As Firefox 3 nears release, some of its developers are taking a close look at memory fragmentation issues. There is good information over at pavlov.net that I won't repeat here. One recurring theme though is that memory usage in version 2 was reported by some users to be problematic, and fragmentation is a suspected culprit. This has motivated an investigation of memory fragmentation before version 3 is released.
As the author of jemalloc, I have a deep (read: obsessive) interest in memory fragmentation issues, so I spent some time brushing off my malloc plotting tools today. Here is a plot from a run of firefox 126.96.36.199 running on FreeBSD-current. In order to generate the allocation trace, I launched firefox, then went through several cycles of opening lots of tabs/windows and then closing most of them.
Time starts at the left, and execution ends at the right. Each vertical column of pixels represents a snapshot of memory usage at a particular moment during program execution (time is measured by allocation events). Since there are millions of allocation events, most snapshots are left out to make the plot size manageable. Similarly, there are many bytes of memory that must be represented by each vertical column of pixels, so each pixel represents a bucket of 256kB. Low addresses are at the bottom of the plot.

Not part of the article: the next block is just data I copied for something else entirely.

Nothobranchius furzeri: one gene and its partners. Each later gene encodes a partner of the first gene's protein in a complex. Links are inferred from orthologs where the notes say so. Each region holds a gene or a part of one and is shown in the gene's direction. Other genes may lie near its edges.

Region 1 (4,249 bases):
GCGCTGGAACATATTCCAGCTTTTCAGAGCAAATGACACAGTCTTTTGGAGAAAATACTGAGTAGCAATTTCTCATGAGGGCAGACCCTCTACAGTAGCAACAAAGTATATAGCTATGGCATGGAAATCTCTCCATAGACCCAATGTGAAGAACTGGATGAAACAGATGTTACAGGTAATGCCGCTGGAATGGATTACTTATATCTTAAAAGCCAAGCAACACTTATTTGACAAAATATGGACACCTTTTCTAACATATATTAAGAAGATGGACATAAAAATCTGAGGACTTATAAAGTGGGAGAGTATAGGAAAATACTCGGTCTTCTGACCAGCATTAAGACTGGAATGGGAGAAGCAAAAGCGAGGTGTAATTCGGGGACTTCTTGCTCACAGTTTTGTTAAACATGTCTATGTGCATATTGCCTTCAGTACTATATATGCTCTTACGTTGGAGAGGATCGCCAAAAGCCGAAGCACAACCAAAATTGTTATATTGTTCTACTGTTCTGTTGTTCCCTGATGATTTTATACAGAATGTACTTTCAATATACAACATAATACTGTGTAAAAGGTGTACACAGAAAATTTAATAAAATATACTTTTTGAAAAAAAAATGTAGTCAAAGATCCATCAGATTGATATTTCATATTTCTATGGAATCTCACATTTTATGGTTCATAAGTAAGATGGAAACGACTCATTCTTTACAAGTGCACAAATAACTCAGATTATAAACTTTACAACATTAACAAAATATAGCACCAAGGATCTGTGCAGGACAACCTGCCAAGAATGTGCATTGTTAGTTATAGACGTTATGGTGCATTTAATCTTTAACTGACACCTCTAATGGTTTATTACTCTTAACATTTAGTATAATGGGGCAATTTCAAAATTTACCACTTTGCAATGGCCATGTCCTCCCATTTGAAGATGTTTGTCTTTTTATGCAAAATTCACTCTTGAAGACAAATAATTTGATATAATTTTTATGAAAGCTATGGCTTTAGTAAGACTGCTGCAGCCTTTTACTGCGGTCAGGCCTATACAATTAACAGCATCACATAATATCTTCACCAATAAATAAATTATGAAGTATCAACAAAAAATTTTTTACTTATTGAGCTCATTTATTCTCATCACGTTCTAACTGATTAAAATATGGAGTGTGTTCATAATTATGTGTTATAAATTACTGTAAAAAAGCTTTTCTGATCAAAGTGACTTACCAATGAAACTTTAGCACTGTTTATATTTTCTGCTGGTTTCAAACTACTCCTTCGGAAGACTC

Note the peaks that are mostly green. Those occur during peak memory usage periods, and overall, the plot shows that fragmentation isn't bad. Take this with a grain of salt though, since the plot only represents perhaps 15 minutes of heavy web browsing.
If you want to see much more detail (each bucket is 4kB -- one page), take a look at this image. It is big enough to cause most image viewers to choke, so beware.